Johnny Fox, Maryland Renaissance Festival sword swallower and nationally known performer, dies

This Sept. 3, 2016 photo shows Johnny Fox performing at the Maryland Renaissance Festival, in Crownsville. The sword-swallowing magician who presented his quirky art form to enthusiastic audiences around the world has died at age 64.
This Sept. 3, 2016 photo shows Johnny Fox performing at the Maryland Renaissance Festival, in Crownsville. The sword-swallowing magician who presented his quirky art form to enthusiastic audiences around the world has died at age 64. (Amy Davis / Baltimore Sun)

Johnny Fox, a nationally known magician, sword swallower and the Maryland Renaissance Festival’s longest running performer, died Sunday at 64.

Festival President Jules Smith said Mr. Fox died following a battle with liver cancer. Barbara Calvert, a longtime friend, said he passed away peacefully surrounded by loved ones, who gave him a standing ovation.


Mr. Fox wrapped up his last season with the Crownsville-based festival in October after performing there for 37 years. This season, the stage he performed on was renamed the Royal Fox Theatre in his honor.

“During the time Johnny performed with us, over eight million people passed through our gates. If you talked to most people, they saw his show,” Mr. Smith said. “He was exactly in person as he was on stage.


“Even in the worst parts of his illness, he was always very polite and very kind to people,” he said. “That’s exactly how he’s been since I met him in 1981. He had a tremendous impact on people.”

Mr. Fox was born in Minnesota and raised in Hartford, Conn. Mr. Smith, a friend of 38 years, said Mr. Fox started performing as a teenager in Florida before moving to California to do shows at clubs and prestigious magic institutions.

He said Mr. Fox appeared countless times on television, and performed alongside the likes of Frank Sinatra, Robin Williams and Dolly Parton before joining the Maryland Renaissance Festival.

“The woods in Crownsville was his favorite place in the world,” Mr. Smith said “He loved being able to interact with his audience. It was better than any club or television spot where he would be looking out into the darkness. He knew he could make people happy and he needed to see their faces.”


Working before a live audience or on TV, Mr. Fox made it his mission to introduce families to his world of “circuses, carnivals, sideshows and the life of people involved in them,” said Mr. Smith. Mr. Fox was also gracious in lending a hand to fellow performers, he said.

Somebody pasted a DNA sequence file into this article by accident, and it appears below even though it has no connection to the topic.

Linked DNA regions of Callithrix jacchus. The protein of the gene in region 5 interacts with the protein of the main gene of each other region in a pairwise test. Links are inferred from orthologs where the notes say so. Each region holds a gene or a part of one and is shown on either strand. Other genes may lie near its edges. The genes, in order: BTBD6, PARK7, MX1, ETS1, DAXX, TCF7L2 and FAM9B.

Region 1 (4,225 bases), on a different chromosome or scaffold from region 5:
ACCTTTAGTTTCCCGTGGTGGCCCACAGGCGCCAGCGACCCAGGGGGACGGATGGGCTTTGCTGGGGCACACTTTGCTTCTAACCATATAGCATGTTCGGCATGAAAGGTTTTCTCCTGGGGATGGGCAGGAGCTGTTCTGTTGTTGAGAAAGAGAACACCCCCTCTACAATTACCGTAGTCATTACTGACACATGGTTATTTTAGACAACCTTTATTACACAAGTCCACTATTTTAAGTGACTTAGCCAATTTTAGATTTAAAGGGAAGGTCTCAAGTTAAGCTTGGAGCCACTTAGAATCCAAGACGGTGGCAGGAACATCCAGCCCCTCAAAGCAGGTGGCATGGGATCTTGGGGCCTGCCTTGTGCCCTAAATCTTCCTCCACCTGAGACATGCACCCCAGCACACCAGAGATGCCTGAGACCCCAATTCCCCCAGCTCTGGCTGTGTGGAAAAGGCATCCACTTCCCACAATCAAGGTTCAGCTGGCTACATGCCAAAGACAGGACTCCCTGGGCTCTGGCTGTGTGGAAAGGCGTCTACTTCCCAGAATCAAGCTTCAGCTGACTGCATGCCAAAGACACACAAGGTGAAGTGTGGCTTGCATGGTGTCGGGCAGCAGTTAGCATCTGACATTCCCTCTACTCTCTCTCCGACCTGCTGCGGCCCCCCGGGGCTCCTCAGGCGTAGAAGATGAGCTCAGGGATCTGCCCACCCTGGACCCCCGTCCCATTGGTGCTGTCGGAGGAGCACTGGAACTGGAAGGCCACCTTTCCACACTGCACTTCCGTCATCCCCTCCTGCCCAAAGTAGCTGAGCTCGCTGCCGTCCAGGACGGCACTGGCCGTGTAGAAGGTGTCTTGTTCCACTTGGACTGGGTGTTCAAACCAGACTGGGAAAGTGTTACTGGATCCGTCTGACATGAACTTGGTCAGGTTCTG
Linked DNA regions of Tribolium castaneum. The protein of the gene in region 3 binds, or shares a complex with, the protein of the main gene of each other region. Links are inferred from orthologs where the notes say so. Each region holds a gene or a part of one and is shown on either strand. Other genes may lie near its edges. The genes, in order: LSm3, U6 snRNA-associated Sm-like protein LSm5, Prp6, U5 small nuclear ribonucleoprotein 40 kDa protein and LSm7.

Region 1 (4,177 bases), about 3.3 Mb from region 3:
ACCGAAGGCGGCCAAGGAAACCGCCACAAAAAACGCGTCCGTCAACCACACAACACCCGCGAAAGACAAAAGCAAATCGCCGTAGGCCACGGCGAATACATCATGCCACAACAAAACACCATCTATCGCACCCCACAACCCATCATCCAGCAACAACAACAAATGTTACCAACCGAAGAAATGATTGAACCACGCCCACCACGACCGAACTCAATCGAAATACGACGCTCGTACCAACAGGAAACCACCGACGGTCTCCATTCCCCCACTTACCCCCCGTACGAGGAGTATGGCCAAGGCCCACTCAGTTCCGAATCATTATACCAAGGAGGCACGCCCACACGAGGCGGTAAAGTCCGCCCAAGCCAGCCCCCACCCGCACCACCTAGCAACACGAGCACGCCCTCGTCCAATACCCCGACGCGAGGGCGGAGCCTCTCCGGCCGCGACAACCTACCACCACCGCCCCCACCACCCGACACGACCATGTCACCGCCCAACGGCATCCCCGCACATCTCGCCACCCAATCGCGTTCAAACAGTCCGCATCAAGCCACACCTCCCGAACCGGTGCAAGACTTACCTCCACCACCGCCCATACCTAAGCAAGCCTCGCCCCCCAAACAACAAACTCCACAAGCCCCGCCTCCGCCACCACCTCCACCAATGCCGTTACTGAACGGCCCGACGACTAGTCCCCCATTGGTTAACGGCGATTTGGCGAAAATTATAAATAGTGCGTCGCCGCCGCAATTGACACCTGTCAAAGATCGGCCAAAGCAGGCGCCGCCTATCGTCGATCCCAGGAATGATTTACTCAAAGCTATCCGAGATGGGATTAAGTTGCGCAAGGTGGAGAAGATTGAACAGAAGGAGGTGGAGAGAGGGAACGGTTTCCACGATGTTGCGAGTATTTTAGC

His haunts also included New York, where he ran an oddity-filled Manhattan museum called Freakatorium for several years. Items on display included a shrunken head, a two-headed turtle and clothing from circus performer Tom Thumb, Mr. Smith said.

Mr. Fox also performed at Coney Island's freak show.

“He was one of the finest examples of a sideshow virtuoso, as well as being a celebrity within our own culture,” Patrick Wall, general manager of the nonprofit Coney Island USA, told the New York Daily News. “We lost one of the best. He had a dynamic stage presence and just a complete love and commitment to what he did.”

“He was very proficient at magic, but people started stealing his bits,” said Mr. Smith. He said Mr. Fox figured it would be harder to steal a sword-swallowing act.

“He started with cooked spaghetti — swallowing, holding the end, pulling it back out,” said Smith. Then “he did a string and a key like Harry Houdini, someone he admired greatly, until he could regulate his gag reflex.”

Then came the swords. There were a few mishaps, but within eight months he'd mastered it.

Mr. Smith said that while some of Mr. Fox’s last performances were without his signature sword swallowing, he kept audiences delighted by telling stories, doing magic tricks and swallowing balloon swords.

Fellow festival performer Michael Rosman, who hosted a fundraiser for Mr. Fox in June, said he and many other festival performers visited Mr. Fox at his home as he grew increasingly ill. They would play and perform for him.

“He lived every moment with appreciation, and he totally saw the beauty in everything,” said Mr. Rosman. “In these last six months, it was all about, ‘Where is the joy in the world and how can I spread it?’ He got to thank the whole world and they got to thank him.”

In August, Mr. Fox told The Capital that he relied on diet, alternative medicine and a fiercely optimistic attitude to keep going.

Photographer Larry French captured Mr. Fox’s last performances at the Maryland Renaissance Festival, including a moment of peace he shared with the audience in one of his final shows.

“In the last weekend or two of his show, you could tell he was becoming weaker. He was dropping stuff and nobody moved,” Mr. French said. “Nobody judged. Everybody understood.

“I expected to see him next year,” he added. “I think everyone did, in a hopeful way.”

A celebration of Mr. Fox’s life will be held in Maryland at a future date.

The Associated Press contributed to this article.

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